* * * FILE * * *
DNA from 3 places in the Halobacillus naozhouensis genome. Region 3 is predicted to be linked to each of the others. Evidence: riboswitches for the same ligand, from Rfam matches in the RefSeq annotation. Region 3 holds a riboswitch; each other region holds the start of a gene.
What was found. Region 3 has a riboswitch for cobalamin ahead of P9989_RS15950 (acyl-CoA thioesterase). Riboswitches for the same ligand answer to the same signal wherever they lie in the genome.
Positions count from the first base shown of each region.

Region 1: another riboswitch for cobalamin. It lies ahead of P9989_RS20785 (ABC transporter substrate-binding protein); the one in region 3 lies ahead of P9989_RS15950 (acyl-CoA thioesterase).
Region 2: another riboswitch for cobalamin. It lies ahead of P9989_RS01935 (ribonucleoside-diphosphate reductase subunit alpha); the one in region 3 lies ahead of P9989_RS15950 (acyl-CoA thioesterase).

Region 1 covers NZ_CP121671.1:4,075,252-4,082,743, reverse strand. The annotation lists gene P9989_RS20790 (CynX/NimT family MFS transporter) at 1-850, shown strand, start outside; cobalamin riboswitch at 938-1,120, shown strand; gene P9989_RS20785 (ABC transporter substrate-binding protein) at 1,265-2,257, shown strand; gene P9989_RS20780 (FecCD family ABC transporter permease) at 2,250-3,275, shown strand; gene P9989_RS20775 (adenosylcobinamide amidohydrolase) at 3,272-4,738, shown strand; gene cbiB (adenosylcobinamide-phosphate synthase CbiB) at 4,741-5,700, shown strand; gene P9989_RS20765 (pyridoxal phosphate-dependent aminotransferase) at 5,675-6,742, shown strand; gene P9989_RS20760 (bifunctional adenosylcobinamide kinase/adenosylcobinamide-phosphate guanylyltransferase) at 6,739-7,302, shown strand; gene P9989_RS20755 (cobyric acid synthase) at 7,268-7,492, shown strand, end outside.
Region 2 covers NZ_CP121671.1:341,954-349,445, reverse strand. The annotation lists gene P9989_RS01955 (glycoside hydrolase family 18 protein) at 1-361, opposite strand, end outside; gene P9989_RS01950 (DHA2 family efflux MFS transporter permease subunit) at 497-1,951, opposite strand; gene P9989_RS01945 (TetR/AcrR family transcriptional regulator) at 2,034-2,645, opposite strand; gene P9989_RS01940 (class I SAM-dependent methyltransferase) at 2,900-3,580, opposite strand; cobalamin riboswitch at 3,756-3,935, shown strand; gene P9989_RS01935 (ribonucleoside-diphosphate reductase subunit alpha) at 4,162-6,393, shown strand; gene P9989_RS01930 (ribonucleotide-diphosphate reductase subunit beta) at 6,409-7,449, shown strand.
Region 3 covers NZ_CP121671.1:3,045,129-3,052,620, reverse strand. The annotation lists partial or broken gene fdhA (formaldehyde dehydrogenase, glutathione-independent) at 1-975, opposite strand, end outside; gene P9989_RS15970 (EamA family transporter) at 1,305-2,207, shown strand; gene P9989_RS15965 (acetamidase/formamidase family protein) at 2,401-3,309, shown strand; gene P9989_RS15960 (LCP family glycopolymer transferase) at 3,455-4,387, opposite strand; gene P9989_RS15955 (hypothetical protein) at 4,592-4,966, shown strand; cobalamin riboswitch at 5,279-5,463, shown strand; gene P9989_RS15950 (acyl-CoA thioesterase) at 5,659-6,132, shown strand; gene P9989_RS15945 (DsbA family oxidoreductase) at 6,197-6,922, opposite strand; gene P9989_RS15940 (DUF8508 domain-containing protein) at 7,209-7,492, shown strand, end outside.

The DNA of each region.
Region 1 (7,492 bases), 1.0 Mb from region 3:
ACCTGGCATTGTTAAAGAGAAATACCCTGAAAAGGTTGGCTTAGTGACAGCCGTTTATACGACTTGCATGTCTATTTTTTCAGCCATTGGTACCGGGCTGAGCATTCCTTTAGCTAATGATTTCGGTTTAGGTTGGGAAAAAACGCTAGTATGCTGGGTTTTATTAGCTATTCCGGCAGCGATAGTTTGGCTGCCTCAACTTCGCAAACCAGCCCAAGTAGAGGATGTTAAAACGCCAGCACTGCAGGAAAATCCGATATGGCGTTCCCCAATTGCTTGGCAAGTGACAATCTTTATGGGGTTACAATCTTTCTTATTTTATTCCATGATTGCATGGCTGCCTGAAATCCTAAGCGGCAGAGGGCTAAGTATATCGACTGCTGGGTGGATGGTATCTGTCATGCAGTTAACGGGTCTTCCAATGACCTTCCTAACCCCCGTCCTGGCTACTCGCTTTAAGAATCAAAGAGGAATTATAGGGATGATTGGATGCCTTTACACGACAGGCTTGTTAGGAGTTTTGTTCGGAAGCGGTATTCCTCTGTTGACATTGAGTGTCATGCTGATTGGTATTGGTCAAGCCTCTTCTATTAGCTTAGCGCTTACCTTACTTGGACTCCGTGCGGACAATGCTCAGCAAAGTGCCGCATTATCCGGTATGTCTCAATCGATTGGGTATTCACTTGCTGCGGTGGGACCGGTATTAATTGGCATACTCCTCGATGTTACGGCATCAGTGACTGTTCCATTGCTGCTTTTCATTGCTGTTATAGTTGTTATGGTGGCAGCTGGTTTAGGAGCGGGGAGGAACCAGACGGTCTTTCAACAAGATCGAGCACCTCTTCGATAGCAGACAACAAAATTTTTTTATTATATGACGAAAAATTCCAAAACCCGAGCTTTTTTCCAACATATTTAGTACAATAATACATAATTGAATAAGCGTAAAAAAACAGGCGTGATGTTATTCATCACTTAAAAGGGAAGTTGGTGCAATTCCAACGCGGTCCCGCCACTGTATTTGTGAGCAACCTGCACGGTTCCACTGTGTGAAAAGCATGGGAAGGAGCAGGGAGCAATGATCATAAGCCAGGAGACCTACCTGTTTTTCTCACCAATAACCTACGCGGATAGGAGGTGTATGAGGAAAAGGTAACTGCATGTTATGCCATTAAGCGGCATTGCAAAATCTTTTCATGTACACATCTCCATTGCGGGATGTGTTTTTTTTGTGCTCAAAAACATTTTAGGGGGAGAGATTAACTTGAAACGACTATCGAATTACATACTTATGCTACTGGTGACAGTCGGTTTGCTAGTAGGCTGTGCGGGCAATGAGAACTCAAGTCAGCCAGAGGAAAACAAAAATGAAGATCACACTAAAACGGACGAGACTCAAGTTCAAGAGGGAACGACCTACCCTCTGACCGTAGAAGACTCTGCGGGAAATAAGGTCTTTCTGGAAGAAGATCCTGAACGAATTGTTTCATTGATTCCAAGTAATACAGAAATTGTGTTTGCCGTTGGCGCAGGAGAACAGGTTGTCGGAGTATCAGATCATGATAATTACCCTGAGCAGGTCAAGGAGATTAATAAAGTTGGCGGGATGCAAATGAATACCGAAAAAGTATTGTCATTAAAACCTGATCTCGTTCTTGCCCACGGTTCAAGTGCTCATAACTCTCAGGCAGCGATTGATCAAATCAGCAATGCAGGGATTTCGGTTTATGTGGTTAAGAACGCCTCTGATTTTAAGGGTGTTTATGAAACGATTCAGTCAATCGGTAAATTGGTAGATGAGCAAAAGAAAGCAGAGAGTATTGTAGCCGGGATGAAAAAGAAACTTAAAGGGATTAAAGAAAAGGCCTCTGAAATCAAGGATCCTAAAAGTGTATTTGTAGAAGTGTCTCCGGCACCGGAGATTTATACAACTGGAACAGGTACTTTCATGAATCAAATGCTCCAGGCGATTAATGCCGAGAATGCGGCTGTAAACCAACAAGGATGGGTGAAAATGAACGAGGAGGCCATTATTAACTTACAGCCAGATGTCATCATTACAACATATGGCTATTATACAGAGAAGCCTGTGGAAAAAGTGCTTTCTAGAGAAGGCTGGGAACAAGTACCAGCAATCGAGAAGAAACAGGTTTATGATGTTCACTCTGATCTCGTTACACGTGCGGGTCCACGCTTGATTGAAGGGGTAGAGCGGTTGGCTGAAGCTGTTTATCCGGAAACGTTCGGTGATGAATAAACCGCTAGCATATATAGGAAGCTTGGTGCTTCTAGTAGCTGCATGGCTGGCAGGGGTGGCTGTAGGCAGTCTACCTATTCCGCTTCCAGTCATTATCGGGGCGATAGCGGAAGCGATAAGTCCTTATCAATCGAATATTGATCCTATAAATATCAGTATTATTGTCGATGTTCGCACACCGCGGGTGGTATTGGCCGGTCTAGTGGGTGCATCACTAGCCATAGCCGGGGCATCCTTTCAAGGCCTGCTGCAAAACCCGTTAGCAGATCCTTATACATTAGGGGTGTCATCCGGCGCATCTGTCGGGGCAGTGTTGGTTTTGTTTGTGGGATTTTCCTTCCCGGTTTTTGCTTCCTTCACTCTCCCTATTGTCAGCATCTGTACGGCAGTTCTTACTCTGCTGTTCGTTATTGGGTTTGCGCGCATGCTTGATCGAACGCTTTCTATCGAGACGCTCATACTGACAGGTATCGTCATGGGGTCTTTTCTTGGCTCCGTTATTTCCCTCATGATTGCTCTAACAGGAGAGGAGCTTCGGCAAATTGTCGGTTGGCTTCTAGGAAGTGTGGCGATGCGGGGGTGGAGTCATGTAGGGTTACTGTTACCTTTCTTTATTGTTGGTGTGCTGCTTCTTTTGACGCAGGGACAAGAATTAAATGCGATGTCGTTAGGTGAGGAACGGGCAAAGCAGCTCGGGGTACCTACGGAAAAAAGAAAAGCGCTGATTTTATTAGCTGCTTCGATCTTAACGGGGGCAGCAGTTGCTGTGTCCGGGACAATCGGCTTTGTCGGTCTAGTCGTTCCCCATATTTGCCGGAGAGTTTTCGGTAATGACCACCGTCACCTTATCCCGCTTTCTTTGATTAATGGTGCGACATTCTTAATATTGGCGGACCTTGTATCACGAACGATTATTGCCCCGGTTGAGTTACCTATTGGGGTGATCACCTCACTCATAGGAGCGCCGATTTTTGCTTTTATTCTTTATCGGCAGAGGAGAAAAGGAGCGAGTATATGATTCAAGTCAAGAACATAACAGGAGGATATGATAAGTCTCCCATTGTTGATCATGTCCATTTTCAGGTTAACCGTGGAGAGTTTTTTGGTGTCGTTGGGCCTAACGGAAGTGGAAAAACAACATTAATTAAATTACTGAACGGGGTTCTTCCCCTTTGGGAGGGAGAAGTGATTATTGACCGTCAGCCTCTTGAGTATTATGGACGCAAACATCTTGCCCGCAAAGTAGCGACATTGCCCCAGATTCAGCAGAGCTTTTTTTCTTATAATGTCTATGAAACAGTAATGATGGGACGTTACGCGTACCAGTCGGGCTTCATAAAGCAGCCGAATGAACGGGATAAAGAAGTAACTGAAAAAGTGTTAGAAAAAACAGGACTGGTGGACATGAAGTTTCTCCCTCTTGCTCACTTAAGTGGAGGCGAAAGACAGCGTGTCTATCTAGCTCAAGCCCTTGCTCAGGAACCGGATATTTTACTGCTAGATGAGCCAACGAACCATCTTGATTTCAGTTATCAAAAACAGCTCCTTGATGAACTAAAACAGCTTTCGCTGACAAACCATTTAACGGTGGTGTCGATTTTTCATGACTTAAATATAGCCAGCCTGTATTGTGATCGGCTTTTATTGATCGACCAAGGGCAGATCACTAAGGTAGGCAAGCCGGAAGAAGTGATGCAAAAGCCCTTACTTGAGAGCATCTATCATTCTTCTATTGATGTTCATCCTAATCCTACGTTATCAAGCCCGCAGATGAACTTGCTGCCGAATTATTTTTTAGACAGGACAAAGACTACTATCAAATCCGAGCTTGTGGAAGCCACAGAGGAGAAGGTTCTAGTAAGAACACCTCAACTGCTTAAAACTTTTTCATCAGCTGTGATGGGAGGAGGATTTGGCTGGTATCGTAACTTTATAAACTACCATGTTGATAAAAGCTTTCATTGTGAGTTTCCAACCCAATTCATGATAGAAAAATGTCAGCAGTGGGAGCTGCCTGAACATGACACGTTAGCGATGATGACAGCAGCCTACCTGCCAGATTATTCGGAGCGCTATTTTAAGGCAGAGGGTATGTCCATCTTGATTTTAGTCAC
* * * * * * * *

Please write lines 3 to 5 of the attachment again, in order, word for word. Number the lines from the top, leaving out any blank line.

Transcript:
Positions count from the first base shown of each region.

Region 1: another riboswitch for cobalamin. It lies ahead of P9989_RS20785 (ABC transporter substrate-binding protein); the one in region 3 lies ahead of P9989_RS15950 (acyl-CoA thioesterase).
Region 2: another riboswitch for cobalamin. It lies ahead of P9989_RS01935 (ribonucleoside-diphosphate reductase subunit alpha); the one in region 3 lies ahead of P9989_RS15950 (acyl-CoA thioesterase).